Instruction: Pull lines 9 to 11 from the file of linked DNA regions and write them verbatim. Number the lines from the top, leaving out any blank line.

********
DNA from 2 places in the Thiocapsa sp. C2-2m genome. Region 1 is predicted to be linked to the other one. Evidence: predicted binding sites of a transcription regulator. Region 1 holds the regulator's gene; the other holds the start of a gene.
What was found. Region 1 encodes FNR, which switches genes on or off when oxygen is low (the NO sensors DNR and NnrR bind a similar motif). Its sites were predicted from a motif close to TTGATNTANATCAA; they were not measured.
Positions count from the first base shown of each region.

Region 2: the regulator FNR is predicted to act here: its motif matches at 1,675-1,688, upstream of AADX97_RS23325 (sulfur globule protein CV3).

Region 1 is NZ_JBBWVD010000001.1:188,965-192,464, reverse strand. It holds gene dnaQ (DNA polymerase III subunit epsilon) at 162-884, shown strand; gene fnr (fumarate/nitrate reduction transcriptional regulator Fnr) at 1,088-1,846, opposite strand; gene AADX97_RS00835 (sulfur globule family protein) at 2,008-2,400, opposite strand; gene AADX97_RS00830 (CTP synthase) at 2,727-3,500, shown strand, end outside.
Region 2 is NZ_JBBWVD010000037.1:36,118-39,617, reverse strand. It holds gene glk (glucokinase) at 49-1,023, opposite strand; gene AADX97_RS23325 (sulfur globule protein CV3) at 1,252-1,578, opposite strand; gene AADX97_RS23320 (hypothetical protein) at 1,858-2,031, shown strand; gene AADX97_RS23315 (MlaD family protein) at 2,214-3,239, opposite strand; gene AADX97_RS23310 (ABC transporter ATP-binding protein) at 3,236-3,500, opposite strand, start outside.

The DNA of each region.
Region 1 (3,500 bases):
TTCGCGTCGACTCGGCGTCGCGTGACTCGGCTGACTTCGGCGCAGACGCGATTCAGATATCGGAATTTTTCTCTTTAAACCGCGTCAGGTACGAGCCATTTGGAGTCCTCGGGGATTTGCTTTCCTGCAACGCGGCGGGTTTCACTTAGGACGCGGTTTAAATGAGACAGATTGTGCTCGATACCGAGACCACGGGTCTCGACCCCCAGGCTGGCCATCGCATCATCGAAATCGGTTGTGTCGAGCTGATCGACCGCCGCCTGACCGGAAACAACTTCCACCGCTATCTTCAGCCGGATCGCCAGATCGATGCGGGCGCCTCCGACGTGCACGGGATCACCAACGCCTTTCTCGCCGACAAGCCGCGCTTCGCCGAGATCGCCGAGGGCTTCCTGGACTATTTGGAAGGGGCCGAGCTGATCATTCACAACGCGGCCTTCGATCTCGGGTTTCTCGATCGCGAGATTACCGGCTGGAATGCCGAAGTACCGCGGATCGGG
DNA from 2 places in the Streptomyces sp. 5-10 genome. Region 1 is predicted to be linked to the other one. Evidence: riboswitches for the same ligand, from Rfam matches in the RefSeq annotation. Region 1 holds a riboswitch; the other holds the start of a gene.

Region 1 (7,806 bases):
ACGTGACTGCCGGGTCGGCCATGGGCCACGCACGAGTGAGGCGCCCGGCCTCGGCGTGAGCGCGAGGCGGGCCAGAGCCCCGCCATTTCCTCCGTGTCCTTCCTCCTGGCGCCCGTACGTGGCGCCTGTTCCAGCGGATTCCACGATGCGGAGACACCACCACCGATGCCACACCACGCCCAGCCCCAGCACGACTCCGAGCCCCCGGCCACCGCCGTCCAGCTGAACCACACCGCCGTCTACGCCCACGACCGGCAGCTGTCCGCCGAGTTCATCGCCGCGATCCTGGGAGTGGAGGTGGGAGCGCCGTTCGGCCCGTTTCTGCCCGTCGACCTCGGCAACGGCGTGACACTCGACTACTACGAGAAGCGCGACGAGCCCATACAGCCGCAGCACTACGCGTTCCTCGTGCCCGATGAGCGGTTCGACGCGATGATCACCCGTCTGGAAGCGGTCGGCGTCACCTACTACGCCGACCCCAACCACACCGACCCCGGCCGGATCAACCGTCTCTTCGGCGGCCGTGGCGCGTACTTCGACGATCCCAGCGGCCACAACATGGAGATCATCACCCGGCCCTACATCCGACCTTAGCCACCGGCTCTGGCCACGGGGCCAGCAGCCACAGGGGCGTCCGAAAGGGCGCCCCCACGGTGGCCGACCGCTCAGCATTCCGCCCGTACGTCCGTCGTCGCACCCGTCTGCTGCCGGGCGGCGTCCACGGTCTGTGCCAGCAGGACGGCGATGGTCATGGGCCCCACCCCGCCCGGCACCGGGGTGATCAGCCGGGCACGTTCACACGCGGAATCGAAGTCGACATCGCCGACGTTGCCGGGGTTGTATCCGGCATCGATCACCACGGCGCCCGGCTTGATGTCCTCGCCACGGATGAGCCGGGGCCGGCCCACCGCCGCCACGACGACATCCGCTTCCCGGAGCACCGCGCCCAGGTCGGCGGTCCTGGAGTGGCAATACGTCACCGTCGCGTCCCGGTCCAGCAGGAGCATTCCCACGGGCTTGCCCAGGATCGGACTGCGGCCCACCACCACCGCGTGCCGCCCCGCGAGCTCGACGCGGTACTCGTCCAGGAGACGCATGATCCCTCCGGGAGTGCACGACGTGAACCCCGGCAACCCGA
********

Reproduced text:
TTCGCGTCGACTCGGCGTCGCGTGACTCGGCTGACTTCGGCGCAGACGCGATTCAGATATCGGAATTTTTCTCTTTAAACCGCGTCAGGTACGAGCCATTTGGAGTCCTCGGGGATTTGCTTTCCTGCAACGCGGCGGGTTTCACTTAGGACGCGGTTTAAATGAGACAGATTGTGCTCGATACCGAGACCACGGGTCTCGACCCCCAGGCTGGCCATCGCATCATCGAAATCGGTTGTGTCGAGCTGATCGACCGCCGCCTGACCGGAAACAACTTCCACCGCTATCTTCAGCCGGATCGCCAGATCGATGCGGGCGCCTCCGACGTGCACGGGATCACCAACGCCTTTCTCGCCGACAAGCCGCGCTTCGCCGAGATCGCCGAGGGCTTCCTGGACTATTTGGAAGGGGCCGAGCTGATCATTCACAACGCGGCCTTCGATCTCGGGTTTCTCGATCGCGAGATTACCGGCTGGAATGCCGAAGTACCGCGGATCGGG
DNA from 2 places in the Streptomyces sp. 5-10 genome. Region 1 is predicted to be linked to the other one. Evidence: riboswitches for the same ligand, from Rfam matches in the RefSeq annotation. Region 1 holds a riboswitch; the other holds the start of a gene.

Region 1 (7,806 bases):